Taranga Safari LodgeMay 24, 2017
Rose quartzMay 29, 2017
Text Edward Jenkins | Photograph Hannes Brunner
This is the ninth in a series about Namibian gemstones. Specific Gravity (SG) is a measure of the relative density of a gem, which varies in its chemical composition and crystal construction. By comparing the weight of the gem in air with its weight suspended in water, an SG value is established. Specific Gravity values are useful in identifying an unknown gem, or in determining the size of a new gem to be fitted into an old setting.
O ther than having fewer of the flaws and inclusions typically found in an emerald, heliodor – sometimes called the yellow emerald – is very similar to its more expensive cousin. Both belong to the beryl family, along with the blue-green aquamarine and the pink-coloured morganite. As is the case with many other of the world’s gemstones, some of the very best specimens have been found in Namibia. Frequently described as having an ‘olive-oil’ colour, heliodor crystals range from pale yellow to yellow-green or even gold. Those with a deep gold colour (sometimes called golden beryl) are the highest valued, particularly for gems of over five carats.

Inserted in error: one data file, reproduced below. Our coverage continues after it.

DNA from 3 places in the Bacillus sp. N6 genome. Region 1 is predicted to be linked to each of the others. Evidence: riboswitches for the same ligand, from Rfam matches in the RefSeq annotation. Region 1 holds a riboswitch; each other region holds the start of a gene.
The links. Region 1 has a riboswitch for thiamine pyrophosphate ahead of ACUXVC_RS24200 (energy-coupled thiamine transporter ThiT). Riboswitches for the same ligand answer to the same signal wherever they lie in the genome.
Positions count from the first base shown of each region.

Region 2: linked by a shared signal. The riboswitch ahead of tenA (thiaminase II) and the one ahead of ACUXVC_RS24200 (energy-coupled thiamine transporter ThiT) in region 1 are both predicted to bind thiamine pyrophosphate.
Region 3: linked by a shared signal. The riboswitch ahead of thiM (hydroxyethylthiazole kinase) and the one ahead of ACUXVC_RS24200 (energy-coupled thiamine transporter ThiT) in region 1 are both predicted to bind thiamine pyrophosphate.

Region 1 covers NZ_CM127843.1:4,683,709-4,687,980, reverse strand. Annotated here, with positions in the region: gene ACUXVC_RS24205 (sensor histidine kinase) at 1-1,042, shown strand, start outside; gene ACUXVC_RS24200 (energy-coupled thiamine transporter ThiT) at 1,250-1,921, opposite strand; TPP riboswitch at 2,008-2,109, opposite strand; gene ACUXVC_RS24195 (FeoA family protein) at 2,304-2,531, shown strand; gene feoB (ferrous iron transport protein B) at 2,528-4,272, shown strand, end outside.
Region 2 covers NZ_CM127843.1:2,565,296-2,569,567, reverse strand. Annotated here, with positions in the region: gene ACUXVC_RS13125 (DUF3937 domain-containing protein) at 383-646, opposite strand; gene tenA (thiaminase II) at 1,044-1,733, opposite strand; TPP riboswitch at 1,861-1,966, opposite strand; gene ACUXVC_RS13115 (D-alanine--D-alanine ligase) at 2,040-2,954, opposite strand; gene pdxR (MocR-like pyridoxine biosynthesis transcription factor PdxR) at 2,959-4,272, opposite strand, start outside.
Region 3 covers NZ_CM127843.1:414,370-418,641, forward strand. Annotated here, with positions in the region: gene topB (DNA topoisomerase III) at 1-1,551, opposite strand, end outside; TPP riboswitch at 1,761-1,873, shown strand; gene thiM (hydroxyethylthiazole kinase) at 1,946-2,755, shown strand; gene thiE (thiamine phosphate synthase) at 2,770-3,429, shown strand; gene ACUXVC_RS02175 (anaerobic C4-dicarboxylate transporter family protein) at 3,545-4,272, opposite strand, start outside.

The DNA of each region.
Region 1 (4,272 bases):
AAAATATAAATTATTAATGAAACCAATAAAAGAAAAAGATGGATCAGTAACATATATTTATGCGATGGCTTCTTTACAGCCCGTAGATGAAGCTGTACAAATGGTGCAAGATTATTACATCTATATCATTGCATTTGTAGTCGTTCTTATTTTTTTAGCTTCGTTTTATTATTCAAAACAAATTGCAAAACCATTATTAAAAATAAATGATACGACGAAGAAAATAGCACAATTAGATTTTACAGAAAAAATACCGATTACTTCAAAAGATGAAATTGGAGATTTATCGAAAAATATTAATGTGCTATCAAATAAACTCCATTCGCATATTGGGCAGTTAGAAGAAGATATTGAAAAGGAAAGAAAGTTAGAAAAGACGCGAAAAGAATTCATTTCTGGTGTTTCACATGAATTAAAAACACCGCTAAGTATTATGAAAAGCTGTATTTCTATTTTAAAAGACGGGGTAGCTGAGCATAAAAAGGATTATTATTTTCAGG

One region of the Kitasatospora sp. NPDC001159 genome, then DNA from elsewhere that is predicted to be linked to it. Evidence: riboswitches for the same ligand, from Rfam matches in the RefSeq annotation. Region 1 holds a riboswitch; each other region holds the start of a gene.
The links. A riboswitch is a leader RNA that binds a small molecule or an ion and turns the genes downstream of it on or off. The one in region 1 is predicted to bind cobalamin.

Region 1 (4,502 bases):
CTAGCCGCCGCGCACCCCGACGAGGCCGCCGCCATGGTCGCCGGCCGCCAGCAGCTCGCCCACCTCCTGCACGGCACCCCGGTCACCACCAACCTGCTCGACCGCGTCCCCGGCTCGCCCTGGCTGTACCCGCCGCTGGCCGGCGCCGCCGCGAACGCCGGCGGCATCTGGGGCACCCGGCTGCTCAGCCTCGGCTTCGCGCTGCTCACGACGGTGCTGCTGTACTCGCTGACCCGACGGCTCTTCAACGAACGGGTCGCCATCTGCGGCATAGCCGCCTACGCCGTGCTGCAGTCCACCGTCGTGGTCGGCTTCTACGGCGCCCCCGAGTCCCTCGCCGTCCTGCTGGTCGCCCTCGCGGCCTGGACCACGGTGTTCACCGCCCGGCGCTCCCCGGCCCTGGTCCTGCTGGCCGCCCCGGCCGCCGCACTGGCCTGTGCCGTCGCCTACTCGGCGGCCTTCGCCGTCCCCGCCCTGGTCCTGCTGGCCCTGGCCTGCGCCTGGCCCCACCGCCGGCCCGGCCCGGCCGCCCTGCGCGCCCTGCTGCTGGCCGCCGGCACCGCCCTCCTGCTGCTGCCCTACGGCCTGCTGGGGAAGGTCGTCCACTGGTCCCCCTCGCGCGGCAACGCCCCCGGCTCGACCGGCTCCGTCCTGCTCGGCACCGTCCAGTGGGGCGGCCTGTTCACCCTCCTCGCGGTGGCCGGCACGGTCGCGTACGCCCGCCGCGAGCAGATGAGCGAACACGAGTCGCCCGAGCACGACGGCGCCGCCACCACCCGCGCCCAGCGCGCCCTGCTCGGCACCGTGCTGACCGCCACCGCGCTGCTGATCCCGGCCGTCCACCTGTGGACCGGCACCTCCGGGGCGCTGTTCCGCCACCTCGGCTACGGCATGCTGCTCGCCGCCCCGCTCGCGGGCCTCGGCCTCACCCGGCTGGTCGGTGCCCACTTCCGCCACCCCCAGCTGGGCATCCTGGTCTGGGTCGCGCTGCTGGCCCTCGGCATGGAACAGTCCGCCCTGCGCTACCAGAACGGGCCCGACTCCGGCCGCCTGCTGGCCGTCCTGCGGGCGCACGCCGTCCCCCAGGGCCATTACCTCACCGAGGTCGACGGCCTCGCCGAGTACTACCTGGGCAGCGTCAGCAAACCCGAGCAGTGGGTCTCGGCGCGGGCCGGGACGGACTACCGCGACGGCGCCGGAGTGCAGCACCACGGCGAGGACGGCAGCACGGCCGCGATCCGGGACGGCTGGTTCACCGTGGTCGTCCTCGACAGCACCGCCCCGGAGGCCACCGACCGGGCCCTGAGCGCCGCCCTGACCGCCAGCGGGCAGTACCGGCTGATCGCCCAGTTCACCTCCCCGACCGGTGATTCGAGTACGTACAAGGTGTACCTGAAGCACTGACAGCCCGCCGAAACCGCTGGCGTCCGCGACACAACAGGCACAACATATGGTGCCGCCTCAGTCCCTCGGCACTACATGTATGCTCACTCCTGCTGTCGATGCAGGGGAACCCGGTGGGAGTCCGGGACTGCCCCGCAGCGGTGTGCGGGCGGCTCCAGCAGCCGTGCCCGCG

The stones are rumoured to be particularly powerful in protecting children, as well as in enhancing intuition, improving communication ability, aiding in mental clarity, and helping to focus the will. For the lovelorn, or for those merely hoping to expand their options, heliodor is believed to increase the wearer’s circle of admirers.
Semi-precious examples of heliodor were discovered in Namibia in 1909, as an adjunct to marble mining in the Karibib area. However, the stones were not recognised as a new type of beryl until 1910 during prospecting operations in the Rössing Mountains carried out by geologist Dr E Reuning of the Deutsche Kolonial-Gesellschaft (German Colonial Society). The spectacular, gem-quality stones that were harvested were given the name heliodor, or ‘gift of the sun’, derived from the Helios, the young god of Greek mythology, and doran (gift). Exceptional gemstones from this location were later used to adorn a cross that had been designed to memorialise Augusta, the last German Empress and Queen of Prussia, who died in 1921.
Heliodor is renowned for having some of the biggest crystals known to gemmology. The largest faceted stone, currently displayed at the Smithsonian Institution in the United States, weighs in at a whopping 2 054 carats, and is flawless. In Namibia crystals measuring 12 cm x 5 cm have been found at Klein Spitzkoppe, and other deposits have been located in the Namib-Naukluft Park, the Omaruru District, and around Okahandja. Today, small finds continue in the Erongo Mountains, but most of the gems are mined in other countries, including Russia, Madagascar and Nigeria, with the best ones found in Brazil, the United States, and the Ukraine. Still, the crystals and gems previously mined in Namibia continue to rank among the finest in the world.
This article was first published in the Flamingo May 2011 issue.